Caregivers with Visual Impairments: A Preliminary Study

By Fuhr, Patti; Martinez, Bethany et al. | Journal of Visual Impairment & Blindness, February 2008 | Go to article overview

Caregivers with Visual Impairments: A Preliminary Study


Fuhr, Patti, Martinez, Bethany, Williams, Michael, Journal of Visual Impairment & Blindness


Persons who are elderly, visually impaired, and primary caregivers for ailing or disabled spouses or significant others are a unique population that has not been studied previously. By definition, informal caregivers are family members or friends who provide unpaid day-to-day assistance with activities of daily living and are familiar with the medical and social states of the recipients of care (Ankri, Andrieu, Beaufils, Grand, & Henrard, 2005). Traditionally, persons with visual impairments have been thought of as recipients of care. However, as the U.S. population ages, many persons who are elderly and visually impaired may be providing care for others.

Decreased visual acuity reduces the ability of individuals to care for themselves and others (Stevenson, Hart, Montgomery, McCulloch, & Chakravarthy, 2004). Approximately 3.4 million Americans have some type of visual impairment, and 1 in 28 Americans aged 40 and older is affected by low vision (Gohdes, Balamurugan, Larsen, & Maylahn, 2005). That number is expected to increase significantly as the U.S. population ages because the prevalence of ocular diseases that cause visual impairment increases significantly with age (Gohdes et al., 2005).

About 125 million persons in the United States were living with chronic health conditions in 2000, a number that is expected to increase to about 157 million by 2020 (Anderson & Knickman, 2001; Rundall et al., 2002). Pandya (2005) estimated that approximately 44.4 million persons provided informal care to adult family members with chronic illnesses or physical disabilities during a one-year period. These caregivers help their family members remain at home by providing assistance with such things as bathing, preparing food, eating, managing money and medication, traveling for medical appointments and other activities, and safely transferring their family members from a bed to a chair or wheelchair. Although informal caregivers are unpaid, the value of informal caregiving has been estimated to be upward of $257 billion annually (Arno, 2002).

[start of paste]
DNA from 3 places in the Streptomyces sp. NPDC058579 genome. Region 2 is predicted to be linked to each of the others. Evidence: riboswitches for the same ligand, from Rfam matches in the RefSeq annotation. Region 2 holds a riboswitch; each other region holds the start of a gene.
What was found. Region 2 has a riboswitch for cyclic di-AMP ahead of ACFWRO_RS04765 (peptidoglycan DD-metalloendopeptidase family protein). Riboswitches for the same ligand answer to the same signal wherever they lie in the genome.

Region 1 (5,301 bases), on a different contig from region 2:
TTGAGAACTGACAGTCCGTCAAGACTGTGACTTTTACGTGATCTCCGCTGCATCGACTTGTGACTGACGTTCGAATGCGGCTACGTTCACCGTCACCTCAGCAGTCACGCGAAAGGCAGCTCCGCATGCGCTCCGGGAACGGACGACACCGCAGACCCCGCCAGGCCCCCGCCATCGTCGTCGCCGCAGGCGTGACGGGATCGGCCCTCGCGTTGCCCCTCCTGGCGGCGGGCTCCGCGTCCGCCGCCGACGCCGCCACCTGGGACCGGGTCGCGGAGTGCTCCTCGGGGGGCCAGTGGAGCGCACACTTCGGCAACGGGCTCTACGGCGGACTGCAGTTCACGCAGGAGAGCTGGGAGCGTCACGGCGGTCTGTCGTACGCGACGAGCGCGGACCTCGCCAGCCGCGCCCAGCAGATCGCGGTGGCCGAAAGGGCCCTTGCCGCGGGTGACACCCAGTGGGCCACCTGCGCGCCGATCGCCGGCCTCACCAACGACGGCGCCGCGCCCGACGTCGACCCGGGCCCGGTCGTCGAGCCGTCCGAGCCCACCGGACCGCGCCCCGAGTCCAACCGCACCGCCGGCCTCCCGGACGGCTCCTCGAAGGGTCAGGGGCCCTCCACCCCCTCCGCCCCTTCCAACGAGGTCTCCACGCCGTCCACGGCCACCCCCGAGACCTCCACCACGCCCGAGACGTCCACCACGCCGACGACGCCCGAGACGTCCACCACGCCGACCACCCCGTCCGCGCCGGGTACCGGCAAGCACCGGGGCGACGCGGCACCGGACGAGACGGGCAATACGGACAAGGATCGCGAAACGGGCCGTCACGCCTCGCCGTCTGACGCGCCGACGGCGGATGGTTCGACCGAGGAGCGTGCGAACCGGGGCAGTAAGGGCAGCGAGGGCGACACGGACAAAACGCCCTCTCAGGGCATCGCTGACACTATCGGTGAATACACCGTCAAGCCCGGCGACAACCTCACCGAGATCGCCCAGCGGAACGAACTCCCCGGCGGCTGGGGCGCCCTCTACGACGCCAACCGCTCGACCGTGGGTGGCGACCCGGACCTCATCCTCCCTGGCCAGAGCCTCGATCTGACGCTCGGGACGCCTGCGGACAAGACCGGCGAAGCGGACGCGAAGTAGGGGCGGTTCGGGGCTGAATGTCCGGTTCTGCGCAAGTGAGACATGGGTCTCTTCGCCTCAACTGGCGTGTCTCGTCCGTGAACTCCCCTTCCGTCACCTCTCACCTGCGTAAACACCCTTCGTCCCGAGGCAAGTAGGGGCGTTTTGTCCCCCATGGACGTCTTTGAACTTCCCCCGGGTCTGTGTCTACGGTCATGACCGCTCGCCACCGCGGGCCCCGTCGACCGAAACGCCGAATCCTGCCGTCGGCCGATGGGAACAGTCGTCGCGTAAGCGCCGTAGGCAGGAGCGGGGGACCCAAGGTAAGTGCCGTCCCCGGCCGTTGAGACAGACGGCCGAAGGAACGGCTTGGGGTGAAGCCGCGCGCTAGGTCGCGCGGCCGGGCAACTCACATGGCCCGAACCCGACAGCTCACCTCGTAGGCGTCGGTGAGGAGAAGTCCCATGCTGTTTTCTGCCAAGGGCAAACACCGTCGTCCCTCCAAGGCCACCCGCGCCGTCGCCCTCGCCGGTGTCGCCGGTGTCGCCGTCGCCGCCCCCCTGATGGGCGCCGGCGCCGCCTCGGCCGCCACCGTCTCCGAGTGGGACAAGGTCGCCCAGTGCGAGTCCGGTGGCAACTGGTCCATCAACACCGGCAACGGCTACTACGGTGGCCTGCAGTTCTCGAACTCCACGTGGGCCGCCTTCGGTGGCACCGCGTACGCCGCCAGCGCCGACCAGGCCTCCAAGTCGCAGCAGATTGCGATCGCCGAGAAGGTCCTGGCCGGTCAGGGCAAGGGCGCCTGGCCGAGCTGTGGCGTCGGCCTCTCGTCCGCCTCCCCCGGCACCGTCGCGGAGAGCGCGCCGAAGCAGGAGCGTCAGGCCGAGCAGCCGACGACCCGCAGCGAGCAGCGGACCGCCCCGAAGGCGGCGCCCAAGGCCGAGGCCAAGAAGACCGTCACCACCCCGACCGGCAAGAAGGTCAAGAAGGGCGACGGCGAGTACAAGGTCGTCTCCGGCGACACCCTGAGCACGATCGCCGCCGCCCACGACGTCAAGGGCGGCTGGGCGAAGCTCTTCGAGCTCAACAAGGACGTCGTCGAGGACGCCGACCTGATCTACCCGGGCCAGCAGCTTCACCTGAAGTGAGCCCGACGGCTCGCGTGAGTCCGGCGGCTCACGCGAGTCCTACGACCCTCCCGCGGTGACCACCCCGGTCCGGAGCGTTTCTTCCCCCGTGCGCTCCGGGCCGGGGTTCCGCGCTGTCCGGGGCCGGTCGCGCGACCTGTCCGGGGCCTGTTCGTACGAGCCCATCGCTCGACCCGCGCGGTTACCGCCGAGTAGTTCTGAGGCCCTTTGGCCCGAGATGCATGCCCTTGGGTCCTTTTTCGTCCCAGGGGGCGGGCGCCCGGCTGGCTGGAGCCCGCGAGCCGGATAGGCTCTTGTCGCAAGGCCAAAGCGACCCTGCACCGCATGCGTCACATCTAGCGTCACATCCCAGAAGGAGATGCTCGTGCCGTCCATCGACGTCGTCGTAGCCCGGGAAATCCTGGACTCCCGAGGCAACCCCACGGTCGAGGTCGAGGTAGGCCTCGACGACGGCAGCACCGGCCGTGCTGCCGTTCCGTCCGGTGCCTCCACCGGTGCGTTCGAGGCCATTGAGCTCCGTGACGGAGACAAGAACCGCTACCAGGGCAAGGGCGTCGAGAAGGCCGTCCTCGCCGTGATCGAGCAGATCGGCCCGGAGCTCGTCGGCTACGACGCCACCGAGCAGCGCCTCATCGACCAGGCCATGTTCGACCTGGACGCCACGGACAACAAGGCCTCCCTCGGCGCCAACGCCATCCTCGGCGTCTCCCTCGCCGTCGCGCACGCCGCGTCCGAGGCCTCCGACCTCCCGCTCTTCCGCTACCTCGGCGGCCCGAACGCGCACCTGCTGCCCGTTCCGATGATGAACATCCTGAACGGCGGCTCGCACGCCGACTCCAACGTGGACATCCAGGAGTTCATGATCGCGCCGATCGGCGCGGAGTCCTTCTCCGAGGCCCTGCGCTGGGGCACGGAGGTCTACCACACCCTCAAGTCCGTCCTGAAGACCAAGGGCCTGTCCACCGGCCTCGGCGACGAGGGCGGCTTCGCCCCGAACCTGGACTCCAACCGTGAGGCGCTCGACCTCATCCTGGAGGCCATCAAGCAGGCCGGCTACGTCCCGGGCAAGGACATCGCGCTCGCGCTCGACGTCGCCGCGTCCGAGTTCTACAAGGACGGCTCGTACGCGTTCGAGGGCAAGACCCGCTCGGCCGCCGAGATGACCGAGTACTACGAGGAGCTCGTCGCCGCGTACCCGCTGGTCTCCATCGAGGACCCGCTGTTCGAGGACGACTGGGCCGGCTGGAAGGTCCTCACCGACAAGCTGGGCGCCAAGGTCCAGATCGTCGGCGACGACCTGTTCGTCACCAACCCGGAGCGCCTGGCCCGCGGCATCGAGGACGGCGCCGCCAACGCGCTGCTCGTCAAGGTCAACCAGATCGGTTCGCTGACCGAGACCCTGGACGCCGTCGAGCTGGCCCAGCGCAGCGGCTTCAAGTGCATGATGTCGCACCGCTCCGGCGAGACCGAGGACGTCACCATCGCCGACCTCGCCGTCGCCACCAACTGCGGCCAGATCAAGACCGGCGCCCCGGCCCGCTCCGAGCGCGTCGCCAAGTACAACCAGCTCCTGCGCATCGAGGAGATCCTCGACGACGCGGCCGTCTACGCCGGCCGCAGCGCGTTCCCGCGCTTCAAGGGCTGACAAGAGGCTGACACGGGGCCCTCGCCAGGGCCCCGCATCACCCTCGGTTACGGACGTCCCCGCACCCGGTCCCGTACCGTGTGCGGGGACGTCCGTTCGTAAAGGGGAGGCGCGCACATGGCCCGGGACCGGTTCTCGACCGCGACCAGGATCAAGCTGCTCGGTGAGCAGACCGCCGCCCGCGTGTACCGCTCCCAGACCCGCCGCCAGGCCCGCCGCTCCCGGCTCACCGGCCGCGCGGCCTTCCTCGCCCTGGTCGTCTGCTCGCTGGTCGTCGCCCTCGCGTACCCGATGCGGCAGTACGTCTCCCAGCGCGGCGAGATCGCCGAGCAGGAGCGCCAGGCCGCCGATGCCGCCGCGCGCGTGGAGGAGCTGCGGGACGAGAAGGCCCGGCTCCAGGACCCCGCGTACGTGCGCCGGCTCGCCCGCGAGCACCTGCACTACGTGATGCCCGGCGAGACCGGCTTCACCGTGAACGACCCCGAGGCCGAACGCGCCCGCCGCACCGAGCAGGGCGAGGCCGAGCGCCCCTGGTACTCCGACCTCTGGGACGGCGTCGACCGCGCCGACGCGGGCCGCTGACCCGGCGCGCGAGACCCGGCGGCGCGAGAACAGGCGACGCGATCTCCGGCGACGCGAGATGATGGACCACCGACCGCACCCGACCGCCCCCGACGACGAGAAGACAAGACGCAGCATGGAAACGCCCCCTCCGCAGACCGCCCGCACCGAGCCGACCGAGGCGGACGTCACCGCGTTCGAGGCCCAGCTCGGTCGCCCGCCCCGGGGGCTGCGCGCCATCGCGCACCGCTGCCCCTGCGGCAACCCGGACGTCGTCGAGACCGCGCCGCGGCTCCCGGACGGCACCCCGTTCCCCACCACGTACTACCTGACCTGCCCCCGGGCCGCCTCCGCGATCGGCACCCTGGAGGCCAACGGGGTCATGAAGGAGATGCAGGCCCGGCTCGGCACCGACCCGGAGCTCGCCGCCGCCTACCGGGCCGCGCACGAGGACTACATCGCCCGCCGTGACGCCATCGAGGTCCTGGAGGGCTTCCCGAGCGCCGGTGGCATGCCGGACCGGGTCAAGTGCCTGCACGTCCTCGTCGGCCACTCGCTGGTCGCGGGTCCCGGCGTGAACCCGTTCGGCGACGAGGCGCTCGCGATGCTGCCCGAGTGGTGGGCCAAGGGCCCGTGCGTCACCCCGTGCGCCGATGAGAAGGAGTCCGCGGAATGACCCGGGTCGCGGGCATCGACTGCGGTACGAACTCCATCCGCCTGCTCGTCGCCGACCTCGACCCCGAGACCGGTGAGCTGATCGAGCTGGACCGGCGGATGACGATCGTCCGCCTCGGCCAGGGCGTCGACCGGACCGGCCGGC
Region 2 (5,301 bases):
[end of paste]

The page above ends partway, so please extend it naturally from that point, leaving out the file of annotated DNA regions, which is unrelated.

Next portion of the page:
Persons who are visually impaired experience a decreased ability to observe visual information and may have a reduced quality of life and limitations in functional activities (Chakravarthy & Stevenson, 2005; Hassell, Lamoureux, & Keeffe, 2006; Knudtson, Klein, Klein, Cruickshanks, & Lee, 2005; Lamoureux et al., 2007). Common functional problems that are associated with vision loss include significant difficulty reading small print and reading and writing checks; decreased facial recognition; a decreased ability to gather, store, and retrieve information; a decreased ability to administer medications; decreased mobility; a greater risk of injury resulting from falls; the inability to drive; and problems with shopping, cleaning, grooming, and other tasks that are dependent on vision (Bailey, 1988; Bullimore, Bailey, & Wacker, 1991; Cahill, Banks, Stinnett, & Toth, 2005; Klein, Moss, Klein, Lee, & Cruickshanks, 2003; Park, 1999).

Numerous studies have shown that caregivers have high levels of stress and physical and psychological morbidity (Beach, 2005; Buck et al., 2000; Hirst, 2005; Mafullul & Morriss, 2000; Navaie-Waliser et al., 2002; Navaie-Waliser, Spriggs, & Feldman, 2002; Pinquart & Sorensen, 2006; Yakubu, 2000). Caregivers may be at an increased risk for illness, poor immune function, infection, and depression (Kiecolt-Glaser, Dura, Speicher, Trask, & Glaser, 1991; Vitaliano, Zhang, & Scanlan, 2003; Wu et al., 1999). At least one study suggested that caregivers with compromised mental and physical health may provide lower-quality care to the recipients of care (Beach, 2005). Caregivers who are visually impaired may have a variety of unique concerns because of their difficulties with vision loss and the exceptional burdens and strains of providing care for a family member who is chronically ill or disabled. …

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